Cattle Resting in a Landscape with Riverside Castle and Rainbow Beyond (2012 – Ongoing)


The original Old Master painting “Cattle Resting in a Landscape with Riverside Castle and Rainbow Beyond” was painted by a follower of the Dutch artist Aelbert Jacobsz Cuyp (1620-1691) probably in the 18th century, The Netherlands.

Once in my belongings after I had bought it back in 2012, I took a picture of the painting and contacted a company in Xiamen, China specializing in making reproductions of the worlds greatest art works and ordered a reproduction of it. With the resembling of a factory the production is divided amongst several different workers, all of them with different skills to produce the best result as possible.

When I received the reproduction I took a picture of it and repeated the procedure stated above. The workers are reproducing one of their own works and the motif starts shifting in color and details from the original painting. The second reproduction and so forth is becoming a work of its own and not just a reproduction of an Old Master painting.

I was fascinated by the idea of an original painting being turned into a reproduction that questioned the authorship of the original painting. The notion of the original painting is focusing on the artist’s tactile brushstrokes, movement, and the personal signature as different quality marks. The reproduction on the other side is made through quick and effective brushstrokes and the labor might be divided among several painters to produce the painting as fast as possible.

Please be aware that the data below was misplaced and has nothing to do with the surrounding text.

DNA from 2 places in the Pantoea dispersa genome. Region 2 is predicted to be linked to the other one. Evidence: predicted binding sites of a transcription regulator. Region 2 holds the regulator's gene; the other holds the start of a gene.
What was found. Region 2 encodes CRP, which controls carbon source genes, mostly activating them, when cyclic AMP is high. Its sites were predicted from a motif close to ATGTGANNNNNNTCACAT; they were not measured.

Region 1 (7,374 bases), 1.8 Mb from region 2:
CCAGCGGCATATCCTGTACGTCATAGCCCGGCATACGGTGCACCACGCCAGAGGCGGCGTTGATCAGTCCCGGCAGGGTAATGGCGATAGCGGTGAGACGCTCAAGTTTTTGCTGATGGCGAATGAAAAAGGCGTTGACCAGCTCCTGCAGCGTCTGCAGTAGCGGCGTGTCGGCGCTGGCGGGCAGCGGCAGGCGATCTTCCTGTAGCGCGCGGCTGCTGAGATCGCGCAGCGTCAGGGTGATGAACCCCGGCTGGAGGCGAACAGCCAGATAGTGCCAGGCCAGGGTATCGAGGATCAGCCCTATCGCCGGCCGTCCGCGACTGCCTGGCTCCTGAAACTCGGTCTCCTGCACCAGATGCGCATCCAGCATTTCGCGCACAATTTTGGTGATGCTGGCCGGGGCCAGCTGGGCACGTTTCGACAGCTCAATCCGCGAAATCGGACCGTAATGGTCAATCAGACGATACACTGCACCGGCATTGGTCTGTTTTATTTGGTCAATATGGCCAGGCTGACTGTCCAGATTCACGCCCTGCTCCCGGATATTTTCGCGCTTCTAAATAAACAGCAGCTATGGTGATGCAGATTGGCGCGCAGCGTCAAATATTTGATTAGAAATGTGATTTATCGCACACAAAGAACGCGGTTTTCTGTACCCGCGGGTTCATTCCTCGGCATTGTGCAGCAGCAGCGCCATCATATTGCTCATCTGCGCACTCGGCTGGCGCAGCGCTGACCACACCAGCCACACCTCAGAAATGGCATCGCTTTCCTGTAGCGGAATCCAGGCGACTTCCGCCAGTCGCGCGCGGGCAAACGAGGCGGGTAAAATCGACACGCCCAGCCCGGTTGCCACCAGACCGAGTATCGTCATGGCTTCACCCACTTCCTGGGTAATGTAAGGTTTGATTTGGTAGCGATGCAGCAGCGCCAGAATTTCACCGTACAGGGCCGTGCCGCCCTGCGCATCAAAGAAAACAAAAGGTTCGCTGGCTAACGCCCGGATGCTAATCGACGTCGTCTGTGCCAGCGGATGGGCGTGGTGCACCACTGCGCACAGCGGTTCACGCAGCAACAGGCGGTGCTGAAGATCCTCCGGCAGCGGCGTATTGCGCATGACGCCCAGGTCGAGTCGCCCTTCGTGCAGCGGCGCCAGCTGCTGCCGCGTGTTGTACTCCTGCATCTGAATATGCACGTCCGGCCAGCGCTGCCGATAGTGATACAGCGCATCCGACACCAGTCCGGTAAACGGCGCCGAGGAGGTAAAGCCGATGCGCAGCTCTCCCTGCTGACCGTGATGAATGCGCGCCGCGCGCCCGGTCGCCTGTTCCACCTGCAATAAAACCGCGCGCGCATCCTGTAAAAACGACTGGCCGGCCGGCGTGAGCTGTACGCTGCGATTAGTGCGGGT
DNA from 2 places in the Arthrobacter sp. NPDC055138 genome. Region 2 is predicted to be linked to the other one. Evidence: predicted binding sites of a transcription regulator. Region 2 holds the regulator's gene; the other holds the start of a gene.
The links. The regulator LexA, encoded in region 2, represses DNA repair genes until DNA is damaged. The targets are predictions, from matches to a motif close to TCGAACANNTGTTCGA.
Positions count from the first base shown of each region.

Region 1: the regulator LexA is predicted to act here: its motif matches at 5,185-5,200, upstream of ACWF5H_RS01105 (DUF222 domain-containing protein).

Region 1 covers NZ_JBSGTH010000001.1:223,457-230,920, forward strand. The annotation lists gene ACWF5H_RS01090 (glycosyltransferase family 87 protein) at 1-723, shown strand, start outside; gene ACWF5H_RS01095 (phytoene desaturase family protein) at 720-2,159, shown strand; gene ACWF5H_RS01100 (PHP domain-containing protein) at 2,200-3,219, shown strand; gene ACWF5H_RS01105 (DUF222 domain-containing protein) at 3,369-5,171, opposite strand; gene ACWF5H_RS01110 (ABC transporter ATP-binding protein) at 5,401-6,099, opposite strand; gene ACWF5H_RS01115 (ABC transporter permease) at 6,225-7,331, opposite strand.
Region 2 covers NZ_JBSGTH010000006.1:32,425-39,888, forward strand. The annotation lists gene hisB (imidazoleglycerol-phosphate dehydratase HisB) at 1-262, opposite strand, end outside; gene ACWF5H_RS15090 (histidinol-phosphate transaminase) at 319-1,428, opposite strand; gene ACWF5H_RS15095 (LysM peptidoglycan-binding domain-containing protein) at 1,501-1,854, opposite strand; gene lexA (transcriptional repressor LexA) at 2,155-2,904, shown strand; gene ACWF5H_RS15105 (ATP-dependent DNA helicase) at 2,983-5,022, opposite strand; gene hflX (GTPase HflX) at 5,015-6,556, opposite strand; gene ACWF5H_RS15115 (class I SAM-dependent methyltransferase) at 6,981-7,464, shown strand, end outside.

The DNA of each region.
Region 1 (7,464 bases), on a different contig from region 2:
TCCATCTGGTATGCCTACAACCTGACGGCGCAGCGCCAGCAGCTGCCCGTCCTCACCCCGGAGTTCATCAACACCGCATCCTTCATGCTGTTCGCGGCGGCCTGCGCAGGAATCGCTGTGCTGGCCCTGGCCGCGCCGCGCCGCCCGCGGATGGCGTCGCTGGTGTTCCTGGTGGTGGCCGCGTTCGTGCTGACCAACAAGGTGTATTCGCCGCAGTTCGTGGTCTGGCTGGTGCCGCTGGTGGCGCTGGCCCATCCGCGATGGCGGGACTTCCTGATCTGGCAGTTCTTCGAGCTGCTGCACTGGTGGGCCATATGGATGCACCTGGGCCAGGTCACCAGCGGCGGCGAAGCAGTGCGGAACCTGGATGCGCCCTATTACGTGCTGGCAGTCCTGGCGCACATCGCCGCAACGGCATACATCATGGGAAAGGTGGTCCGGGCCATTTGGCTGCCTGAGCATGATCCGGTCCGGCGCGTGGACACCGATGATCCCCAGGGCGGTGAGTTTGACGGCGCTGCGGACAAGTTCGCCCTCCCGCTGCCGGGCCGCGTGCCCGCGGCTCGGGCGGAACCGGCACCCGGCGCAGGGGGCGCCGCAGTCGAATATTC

But what is it really that set aside those opposites besides history and provenance? In our contemporary art we have seen a deskilling of the craftsmen in art production. More effort is put on the idea behind the process, and the execution of the work is secondary to the meaning of the work. But in history painting was seen as a highly craft that honors the artists mind, experiences and handprint into the artwork. To me there is something almost in common with paintings made by contemporary artists and the works of a copy painter in China. In my point of view both are problematizing the valuation of art and art practice, although through different strategies and approaches.